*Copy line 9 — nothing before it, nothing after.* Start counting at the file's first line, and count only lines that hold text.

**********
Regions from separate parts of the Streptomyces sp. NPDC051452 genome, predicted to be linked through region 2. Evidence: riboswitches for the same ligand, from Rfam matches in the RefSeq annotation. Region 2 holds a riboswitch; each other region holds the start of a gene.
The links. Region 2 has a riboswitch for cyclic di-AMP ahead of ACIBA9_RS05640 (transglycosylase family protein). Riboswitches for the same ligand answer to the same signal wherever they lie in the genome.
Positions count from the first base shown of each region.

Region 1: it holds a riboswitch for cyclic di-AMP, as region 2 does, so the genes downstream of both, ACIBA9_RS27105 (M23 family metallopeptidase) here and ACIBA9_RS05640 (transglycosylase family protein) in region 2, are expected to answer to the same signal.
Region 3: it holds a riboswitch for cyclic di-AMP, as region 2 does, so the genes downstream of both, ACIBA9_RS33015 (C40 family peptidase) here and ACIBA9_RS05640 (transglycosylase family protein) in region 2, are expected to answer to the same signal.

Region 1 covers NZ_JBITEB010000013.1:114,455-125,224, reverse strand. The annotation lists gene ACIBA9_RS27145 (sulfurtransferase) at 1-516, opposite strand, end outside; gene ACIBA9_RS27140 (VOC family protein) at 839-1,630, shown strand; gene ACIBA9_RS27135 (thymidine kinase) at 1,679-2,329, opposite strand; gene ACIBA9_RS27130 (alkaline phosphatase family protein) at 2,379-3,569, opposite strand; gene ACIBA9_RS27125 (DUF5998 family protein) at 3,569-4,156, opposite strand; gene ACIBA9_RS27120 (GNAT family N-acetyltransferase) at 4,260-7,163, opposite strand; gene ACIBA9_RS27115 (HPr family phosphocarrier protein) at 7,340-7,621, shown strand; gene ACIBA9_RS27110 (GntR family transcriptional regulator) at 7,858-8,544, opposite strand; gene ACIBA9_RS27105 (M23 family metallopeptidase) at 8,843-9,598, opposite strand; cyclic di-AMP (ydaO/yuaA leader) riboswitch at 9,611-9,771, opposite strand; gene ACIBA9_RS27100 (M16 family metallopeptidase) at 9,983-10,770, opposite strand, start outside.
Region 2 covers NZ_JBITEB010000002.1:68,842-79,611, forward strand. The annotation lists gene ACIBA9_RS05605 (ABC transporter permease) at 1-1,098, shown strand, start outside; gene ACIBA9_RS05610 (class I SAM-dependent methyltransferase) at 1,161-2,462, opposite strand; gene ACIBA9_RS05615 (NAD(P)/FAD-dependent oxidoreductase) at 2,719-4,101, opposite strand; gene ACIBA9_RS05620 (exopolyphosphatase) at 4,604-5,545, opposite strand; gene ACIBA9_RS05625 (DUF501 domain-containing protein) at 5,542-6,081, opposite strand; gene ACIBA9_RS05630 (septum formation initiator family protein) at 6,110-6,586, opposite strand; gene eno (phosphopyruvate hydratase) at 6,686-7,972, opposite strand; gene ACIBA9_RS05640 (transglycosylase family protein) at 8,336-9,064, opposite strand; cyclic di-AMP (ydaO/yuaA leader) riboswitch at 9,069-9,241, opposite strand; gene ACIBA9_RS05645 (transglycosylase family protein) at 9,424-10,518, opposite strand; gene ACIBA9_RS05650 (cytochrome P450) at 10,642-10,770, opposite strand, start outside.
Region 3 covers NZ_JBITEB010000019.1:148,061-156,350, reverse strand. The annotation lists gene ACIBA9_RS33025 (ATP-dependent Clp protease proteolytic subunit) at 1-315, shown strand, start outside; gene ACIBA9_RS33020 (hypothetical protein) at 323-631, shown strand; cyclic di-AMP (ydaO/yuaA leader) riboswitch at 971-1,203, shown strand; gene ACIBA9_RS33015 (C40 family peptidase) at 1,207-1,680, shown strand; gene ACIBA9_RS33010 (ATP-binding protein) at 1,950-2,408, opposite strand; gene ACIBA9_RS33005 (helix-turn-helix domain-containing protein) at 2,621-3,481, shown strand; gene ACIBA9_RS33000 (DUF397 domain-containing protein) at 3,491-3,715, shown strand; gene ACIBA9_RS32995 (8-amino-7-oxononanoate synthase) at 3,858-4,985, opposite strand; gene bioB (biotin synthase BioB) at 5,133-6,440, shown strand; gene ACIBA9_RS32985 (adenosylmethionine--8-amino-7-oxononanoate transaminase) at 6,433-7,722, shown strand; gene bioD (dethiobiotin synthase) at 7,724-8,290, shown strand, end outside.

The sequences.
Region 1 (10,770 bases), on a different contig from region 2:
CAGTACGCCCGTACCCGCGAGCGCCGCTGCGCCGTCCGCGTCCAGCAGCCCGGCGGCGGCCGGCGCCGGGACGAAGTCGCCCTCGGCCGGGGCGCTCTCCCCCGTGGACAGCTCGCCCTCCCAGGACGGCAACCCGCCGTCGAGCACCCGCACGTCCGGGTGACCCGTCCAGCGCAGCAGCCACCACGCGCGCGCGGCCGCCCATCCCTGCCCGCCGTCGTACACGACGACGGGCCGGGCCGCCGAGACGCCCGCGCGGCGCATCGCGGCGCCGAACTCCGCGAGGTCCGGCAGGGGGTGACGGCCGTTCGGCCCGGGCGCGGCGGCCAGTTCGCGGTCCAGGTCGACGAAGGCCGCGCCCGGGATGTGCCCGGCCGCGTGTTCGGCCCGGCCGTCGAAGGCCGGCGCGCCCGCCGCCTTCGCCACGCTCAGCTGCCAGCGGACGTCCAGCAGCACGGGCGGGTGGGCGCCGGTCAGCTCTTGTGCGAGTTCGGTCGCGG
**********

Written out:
The sequences.